Wednesday, 16 November 2016

Poppies 'on parade'

Last Sunday afternoon I went up to the Antrim Forum to the Royal British Legion Service of Remembrance because I had been told that the poppy pieces would be on display.

Although it was a terribly wet and miserable day the sight of our poppies at the forum was breath taking.  It really was a WOW factor. 

Ours were not the only poppies as you can see from the photos below.

The parade of local servicemen walked through a poppy guard of  honour into the building.  Each poppy had the name of a local serviceman on each side of it.  Then inside the building there were other displays too.

The Antrim piece was beautifully displayed, with the information boards, in a large window area at the entrance to the leisure centre.

The Newtownabbey piece was centre stage at the service.  I was chatting to a few folks after the service and they thought that the pieces were very striking.  The large yellow/orange backdrop was a roll of honour for the area.

Friday, 4 November 2016


You'll all probably remember a few weeks ago I blogged about our 3Ps?  At the time I mentioned two of the Ps, the production and project, but couldn't announce the third P?  Well now I can tell you about the last P - poppies.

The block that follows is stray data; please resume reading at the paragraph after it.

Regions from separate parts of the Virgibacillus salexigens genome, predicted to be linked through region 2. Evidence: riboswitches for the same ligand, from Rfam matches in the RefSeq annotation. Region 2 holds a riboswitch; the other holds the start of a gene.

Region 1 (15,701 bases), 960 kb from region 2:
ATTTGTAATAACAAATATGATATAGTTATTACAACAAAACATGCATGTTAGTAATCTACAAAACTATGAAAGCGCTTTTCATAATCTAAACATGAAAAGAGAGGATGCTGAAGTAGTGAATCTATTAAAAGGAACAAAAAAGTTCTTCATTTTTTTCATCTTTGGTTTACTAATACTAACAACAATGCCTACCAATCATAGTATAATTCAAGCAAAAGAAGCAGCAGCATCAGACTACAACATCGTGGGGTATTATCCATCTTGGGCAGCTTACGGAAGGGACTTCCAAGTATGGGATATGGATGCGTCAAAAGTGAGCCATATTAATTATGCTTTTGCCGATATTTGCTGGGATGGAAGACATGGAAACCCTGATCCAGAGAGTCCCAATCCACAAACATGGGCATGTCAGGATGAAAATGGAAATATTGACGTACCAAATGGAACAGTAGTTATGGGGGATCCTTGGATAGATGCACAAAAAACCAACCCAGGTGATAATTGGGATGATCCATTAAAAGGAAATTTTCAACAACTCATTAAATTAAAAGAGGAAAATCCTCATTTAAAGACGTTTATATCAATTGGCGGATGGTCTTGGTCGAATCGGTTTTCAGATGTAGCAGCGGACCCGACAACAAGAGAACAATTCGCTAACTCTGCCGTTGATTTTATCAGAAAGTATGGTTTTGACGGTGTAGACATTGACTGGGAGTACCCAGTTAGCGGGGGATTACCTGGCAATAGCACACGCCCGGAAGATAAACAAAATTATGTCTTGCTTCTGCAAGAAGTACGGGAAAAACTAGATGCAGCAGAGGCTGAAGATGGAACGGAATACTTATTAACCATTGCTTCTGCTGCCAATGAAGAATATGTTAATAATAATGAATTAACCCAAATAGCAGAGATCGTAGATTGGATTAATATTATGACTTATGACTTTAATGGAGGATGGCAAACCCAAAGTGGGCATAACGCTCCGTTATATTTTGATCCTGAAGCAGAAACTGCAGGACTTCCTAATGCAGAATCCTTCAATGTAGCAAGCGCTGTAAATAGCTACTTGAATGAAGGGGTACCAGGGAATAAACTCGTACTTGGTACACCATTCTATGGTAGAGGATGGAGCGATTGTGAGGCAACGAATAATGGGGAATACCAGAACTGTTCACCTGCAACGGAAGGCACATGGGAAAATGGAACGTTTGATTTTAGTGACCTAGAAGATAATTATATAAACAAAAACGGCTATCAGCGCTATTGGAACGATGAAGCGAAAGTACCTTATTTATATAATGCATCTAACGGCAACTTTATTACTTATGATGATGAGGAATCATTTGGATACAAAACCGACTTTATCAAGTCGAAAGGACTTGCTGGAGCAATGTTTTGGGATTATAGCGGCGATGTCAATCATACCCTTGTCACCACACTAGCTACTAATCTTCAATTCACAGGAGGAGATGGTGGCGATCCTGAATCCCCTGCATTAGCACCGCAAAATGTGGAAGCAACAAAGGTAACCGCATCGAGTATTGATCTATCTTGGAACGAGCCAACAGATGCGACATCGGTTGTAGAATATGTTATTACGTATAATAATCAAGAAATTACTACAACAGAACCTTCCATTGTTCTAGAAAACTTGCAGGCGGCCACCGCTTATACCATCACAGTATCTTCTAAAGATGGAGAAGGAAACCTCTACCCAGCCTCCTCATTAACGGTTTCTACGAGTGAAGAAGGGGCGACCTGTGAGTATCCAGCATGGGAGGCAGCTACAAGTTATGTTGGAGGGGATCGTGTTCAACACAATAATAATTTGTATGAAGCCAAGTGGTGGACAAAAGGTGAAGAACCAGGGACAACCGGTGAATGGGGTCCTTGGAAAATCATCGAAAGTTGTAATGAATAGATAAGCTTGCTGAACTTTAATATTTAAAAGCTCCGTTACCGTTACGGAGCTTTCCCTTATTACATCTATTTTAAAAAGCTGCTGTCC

On Wednesday 2nd November the ladies from Hookery were invited to a civic reception at the Museum at the Mill, Newtownabbey for the unveiling of two special pieces.  We had been responsible for these:

The project for the Somme Commemorative Pieces came out of the Antrim and Newtownabbey Borough Council Arts and Cultural Committee of which two of us are members.  The group was very honoured and delighted to have been asked to participate in the Commemoration. 

So many of us in the Hookery group had, and still have, servicemen and women in our families and for that reason it was a great honour to create these commemorative pieces to those who gave their lives 100 yrs ago.                      

A few folks helped us along our way.  Mark Thompson, Black Sheep Printing and Sheldon Galleries, Belfast gave each piece such a professional glow.  Ursula, Samantha, Deirdre, Jackie, Wesley and Gordon also helped us along the way.

The Hookery ladies also deserve a huge thanks from me because when I originally mentioned the project to them they were immediately, and unquestionably, agreeable and also because of the amount of personal time they have dedicated to it.

It took a few long weeks from start to finish and here are photos of the works-in-progress.